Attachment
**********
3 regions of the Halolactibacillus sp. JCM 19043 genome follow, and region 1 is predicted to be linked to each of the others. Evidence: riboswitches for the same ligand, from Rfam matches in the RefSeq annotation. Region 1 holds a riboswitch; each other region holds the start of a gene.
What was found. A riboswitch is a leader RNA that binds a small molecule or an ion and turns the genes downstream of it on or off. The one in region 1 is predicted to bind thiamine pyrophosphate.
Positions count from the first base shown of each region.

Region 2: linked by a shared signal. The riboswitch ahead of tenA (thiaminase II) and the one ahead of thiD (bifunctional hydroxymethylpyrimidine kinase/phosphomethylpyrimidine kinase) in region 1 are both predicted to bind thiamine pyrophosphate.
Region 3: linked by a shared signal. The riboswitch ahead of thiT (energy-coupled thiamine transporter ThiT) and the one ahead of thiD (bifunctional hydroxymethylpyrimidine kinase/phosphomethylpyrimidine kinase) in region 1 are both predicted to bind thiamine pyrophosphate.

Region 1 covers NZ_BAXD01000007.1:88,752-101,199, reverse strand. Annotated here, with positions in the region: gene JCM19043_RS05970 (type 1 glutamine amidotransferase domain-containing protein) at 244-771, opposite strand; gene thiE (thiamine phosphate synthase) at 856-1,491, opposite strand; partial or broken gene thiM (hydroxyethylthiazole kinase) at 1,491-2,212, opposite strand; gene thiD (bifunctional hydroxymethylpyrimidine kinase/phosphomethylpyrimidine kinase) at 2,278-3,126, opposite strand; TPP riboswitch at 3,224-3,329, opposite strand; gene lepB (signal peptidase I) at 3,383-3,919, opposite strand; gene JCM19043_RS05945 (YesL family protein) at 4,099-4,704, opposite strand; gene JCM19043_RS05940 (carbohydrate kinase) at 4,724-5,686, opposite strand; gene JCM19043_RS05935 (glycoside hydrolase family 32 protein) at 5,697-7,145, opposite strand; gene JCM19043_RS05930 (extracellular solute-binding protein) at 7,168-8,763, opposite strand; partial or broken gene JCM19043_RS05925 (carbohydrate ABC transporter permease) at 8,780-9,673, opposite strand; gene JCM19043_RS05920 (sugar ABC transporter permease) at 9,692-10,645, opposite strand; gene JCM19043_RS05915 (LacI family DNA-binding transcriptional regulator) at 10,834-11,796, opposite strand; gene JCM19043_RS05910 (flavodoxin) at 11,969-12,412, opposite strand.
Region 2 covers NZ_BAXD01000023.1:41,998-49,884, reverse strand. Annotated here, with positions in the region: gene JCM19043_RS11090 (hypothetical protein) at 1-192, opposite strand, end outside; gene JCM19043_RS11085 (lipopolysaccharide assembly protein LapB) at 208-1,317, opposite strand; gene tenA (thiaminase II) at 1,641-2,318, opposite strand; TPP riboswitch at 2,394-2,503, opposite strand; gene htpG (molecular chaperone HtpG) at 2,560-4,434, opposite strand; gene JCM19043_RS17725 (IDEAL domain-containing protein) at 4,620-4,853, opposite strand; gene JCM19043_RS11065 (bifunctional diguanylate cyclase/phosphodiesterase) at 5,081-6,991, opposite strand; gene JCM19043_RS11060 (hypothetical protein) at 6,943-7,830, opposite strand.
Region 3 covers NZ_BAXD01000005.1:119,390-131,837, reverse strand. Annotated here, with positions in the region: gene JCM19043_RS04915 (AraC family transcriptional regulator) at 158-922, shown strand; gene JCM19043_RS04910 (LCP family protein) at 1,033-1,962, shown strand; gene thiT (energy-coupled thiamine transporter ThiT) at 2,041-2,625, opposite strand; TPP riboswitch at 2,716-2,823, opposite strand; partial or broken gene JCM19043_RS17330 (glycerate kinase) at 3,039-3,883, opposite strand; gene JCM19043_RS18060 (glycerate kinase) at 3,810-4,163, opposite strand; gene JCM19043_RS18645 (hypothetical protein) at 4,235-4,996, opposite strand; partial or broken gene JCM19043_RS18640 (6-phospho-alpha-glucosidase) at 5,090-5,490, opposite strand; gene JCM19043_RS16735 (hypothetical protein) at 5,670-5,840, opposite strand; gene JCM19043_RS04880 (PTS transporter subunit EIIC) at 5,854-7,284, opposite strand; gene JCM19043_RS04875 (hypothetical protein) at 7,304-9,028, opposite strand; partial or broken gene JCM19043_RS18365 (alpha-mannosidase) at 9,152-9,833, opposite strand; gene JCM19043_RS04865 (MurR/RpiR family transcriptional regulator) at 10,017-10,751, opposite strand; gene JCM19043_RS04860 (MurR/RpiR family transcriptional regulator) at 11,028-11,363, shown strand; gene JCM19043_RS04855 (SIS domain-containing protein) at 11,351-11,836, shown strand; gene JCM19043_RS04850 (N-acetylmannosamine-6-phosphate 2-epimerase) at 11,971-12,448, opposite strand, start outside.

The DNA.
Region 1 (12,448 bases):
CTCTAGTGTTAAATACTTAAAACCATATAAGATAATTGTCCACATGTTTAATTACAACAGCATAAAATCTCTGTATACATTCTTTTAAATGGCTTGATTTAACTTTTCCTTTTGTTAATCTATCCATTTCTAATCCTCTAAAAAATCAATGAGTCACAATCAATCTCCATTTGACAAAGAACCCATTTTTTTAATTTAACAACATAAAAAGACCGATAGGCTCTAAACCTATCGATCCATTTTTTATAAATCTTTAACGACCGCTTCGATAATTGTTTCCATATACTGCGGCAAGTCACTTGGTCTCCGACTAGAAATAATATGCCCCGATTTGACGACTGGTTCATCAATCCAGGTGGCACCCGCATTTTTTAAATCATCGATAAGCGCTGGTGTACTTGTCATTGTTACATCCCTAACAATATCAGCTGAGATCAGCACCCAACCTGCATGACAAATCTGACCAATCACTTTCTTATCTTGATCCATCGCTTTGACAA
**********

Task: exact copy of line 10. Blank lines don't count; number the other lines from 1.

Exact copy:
Region 1 (12,448 bases):